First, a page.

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The C++11 standard guarantees that byte-for-byte copies are always valid for POD types. But what about certain trivial types?

Here's an example:

struct trivial
{
  int x;
  int y;
  trivial(int i) : x(2 * i) { std::cout << "Constructed." << std::endl; }
};

If I were to copy this struct, byte-for-byte, is it guaranteed to copy properly, even though it isn't technically a POD? When is the line drawn as to when it's not okay to byte-copy an object?

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1  
up vote 9 down vote accepted

Yes, it is guaranteed to copy properly.

Quoting the FDIS, §3.9/2:

For any object (other than a base-class subobject) of trivially copyable type T, whether or not the object holds a valid value of type T, the underlying bytes making up the object can be copied into an array of char or unsigned char. If the content of the array of char or unsigned char is copied back into the object, the object shall subsequently hold its original value.

And §3.9/3:

For any trivially copyable type T, if two pointers to T point to distinct T objects obj1 and obj2, where neither obj1 nor obj2 is a base-class subobject, if the underlying bytes making up obj1 are copied into obj2, obj2 shall subsequently hold the same value as obj1.

So the requirements you're asking about are, §3.9/9:

Arithmetic types, enumeration types, pointer types, pointer to member types, std::nullptr_t, and cv-qualified versions of these types are collectively called scalar types. Scalar types, POD classes, arrays of such types and cv-qualified versions of these types are collectively called POD types. Scalar types, trivially copyable class types, arrays of such types, and cv-qualified versions of these types are collectively called trivially copyable types.

And §9/6:

A trivially copyable class is a class that:

  • has no non-trivial copy constructors,
  • has no non-trivial move constructors,
  • has no non-trivial copy assignment operators,
  • has no non-trivial move assignment operators, and
  • has a trivial destructor.
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4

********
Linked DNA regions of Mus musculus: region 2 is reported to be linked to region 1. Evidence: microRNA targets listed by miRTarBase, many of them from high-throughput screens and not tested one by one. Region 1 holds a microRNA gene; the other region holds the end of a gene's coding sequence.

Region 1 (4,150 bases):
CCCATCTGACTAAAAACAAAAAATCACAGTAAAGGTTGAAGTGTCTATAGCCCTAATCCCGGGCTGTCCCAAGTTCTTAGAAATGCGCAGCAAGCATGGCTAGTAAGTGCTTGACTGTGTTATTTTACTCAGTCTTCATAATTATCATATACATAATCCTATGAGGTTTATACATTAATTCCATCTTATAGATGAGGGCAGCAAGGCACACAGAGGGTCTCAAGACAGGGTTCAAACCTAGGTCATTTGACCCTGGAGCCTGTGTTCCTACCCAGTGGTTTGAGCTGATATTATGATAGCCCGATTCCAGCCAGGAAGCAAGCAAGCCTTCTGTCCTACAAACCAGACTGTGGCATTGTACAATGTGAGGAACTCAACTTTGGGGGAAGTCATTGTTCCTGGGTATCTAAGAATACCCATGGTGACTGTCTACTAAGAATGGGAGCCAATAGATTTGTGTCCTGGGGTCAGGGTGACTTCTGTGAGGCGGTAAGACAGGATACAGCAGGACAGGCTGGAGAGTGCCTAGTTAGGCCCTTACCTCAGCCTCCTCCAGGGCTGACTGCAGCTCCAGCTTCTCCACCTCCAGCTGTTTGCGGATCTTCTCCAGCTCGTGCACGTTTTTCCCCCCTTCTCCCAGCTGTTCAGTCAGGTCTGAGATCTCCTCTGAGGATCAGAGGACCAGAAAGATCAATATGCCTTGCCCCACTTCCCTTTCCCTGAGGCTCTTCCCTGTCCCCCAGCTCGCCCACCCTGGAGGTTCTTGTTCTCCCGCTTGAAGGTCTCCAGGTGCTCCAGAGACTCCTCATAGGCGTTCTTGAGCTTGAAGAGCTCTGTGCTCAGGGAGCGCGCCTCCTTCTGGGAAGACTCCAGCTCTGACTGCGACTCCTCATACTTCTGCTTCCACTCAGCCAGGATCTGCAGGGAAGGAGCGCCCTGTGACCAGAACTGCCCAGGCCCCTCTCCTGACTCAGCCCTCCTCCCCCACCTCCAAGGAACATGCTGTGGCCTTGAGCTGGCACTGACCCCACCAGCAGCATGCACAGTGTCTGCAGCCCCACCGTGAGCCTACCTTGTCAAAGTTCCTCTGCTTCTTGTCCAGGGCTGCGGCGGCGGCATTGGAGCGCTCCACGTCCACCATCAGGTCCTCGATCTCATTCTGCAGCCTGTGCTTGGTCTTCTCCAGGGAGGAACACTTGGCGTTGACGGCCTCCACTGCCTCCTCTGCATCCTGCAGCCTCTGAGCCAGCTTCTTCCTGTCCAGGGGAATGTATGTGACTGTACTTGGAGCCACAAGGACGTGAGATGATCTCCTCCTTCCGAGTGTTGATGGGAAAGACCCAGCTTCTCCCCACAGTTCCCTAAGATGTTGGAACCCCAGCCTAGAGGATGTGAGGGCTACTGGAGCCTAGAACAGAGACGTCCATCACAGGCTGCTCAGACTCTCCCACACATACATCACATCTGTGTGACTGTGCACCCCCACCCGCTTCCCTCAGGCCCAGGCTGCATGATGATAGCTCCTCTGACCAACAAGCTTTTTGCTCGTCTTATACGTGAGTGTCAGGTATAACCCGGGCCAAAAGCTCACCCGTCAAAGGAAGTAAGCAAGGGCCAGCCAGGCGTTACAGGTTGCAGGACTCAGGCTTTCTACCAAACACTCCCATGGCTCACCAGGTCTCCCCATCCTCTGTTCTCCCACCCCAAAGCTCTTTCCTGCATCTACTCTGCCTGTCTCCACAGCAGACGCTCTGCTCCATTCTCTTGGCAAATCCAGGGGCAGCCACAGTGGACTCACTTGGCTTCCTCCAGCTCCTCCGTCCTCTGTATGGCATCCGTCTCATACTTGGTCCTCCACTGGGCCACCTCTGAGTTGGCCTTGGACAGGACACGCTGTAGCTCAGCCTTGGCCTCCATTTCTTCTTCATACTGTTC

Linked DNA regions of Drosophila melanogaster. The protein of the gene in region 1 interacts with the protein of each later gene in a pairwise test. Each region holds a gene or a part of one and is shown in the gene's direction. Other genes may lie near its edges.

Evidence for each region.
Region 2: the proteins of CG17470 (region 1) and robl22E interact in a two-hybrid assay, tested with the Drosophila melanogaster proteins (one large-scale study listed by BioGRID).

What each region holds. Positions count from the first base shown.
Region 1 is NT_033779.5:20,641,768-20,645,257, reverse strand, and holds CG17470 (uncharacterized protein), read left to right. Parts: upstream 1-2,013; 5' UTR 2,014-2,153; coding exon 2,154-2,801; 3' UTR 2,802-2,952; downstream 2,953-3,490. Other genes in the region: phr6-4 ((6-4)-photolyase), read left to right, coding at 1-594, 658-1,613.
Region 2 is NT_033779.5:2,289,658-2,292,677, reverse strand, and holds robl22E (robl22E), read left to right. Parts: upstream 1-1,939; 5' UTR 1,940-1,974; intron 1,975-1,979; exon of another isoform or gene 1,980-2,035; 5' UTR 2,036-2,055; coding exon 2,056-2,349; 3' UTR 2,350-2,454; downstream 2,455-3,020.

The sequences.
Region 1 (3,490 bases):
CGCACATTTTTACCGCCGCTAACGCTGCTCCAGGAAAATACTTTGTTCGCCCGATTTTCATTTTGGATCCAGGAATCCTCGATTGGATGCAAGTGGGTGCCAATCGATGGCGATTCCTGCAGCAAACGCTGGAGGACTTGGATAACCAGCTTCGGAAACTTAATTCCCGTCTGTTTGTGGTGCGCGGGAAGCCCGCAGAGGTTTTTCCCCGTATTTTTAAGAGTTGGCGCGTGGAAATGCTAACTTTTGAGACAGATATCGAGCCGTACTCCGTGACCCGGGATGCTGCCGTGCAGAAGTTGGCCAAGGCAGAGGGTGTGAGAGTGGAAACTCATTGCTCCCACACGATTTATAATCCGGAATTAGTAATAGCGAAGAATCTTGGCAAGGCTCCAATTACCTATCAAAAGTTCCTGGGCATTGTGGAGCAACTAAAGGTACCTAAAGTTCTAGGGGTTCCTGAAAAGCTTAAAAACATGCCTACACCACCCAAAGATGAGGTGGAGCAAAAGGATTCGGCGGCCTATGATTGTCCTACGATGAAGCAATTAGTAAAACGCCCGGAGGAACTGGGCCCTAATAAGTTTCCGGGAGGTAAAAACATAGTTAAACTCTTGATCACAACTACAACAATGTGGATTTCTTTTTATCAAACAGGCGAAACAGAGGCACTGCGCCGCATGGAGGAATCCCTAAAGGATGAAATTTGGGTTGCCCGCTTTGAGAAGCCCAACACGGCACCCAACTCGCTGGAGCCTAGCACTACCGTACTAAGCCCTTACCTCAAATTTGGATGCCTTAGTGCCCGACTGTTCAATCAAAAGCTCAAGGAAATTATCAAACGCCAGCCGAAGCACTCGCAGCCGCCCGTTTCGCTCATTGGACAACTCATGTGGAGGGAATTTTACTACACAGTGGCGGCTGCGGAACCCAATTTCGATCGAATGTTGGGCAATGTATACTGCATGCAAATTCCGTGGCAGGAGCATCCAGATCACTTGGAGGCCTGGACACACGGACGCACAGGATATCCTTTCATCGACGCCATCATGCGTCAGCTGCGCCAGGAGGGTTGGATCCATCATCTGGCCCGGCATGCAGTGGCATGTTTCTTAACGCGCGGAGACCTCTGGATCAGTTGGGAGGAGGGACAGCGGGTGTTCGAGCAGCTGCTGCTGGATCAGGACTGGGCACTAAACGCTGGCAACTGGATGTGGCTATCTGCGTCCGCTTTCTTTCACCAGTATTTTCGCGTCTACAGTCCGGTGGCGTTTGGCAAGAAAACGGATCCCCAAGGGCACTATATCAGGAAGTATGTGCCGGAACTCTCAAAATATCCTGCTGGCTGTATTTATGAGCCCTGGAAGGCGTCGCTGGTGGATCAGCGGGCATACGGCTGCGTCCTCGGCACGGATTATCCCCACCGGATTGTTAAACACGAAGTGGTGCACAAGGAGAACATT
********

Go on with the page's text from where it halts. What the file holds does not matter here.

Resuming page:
trivial::trivial(int) is not a default or copy constructor. Therefore, it doesn't really affect trivial's copy triviality. – MSN Sep 24 '11 at 1:01
1  
And what MSN says is important because back in C++03, that constructor does affect POD-ness. So C++11 allows this, whereas C++03 didn't. – Steve Jessop Oct 3 '12 at 10:44

C++11 broke the definition of POD types into more useful categories, specifically 'trivial' and 'standard layout'. Your example is standard layout, and trivally copyable, although the constructor prevents it from being fully trivial. Trivially copyable types are guaranteed to be safely byte-wise copied:

For any object (other than a base-class subobject) of trivially copyable type T, whether or not the object holds a valid value of type T, the underlying bytes (1.7) making up the object can be copied into an array of char or unsigned char.40 If the content of the array of char or unsigned char is copied back into the object, the object shall subsequently hold its original value.

So no, POD status is not required to be safely copied that way, but it is possible to identify the subset of non-POD types that can be.

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If the standard states it's only defined for POD types (I haven't examined the C++11 standard in detail yet so I don't know if your contention is correct or not (a)) and you do it for a non-POD type, it's not defined behaviour. Period.

It may work, on some implementations, in some environments at certain times of the day, when the planets are aligned. It may work the vast majority of times. That still doesn't make it a good idea if you value portability.


(a) After more investigation, it appears your particular case is okay. Section 3.9/3 of the standard (n3242 draft, but I'd be surprised if it had changed much from this late draft) states:

For any trivially copyable type T, if two pointers to T point to distinct T objects obj1 and obj2 where neither obj1 nor obj2 is a base-class subobject, if the underlying bytes making up obj1 are copied into obj2, obj2 shall subsequently hold the same value as obj1.

Section 9 defines (at a high level) what "trivially copyable" means:

A trivially copyable class is a class that:
- has no non-trivial copy constructors (12.8),
- has no non-trivial move constructors (12.8),
- has no non-trivial copy assignment operators (13.5.3, 12.8),
- has no non-trivial move assignment operators (13.5.3, 12.8), and
- has a trivial destructor (12.4).

with the referenced sections going into more detail on each area, 12.8 for copying and moving class objects and 13.5.3 for assignments.

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-1 His type is 'trivially copyable', which is the only requirement in C++11 for reconstructing an object from its value representation. – ildjarn Sep 24 '11 at 0:50
    
@ildjarn: hence the "if" at the start. – paxdiablo Sep 24 '11 at 0:51
1  
Most questions have a premise and then ask a question based on that premise. Typically, an answer will assume the premise is true. If the question is: "If I'm over 21, can I legally walk into a bar?" the answer will typically assume the person is over 21 and not say something like, "No. You're Jeff Skoggins, I know you, you're only 17." – David Schwartz Sep 24 '11 at 0:58
2  
This question stated that inaccurately. Borrowing the question's inaccuracy does not make the answer more correct. – ildjarn Sep 24 '11 at 0:58
1  
This question stated it was valid for POD types, and then asked if it was also valid for any non-POD types. I don't see how there is any confusion here. – Dennis Zickefoose Sep 24 '11 at 1:10

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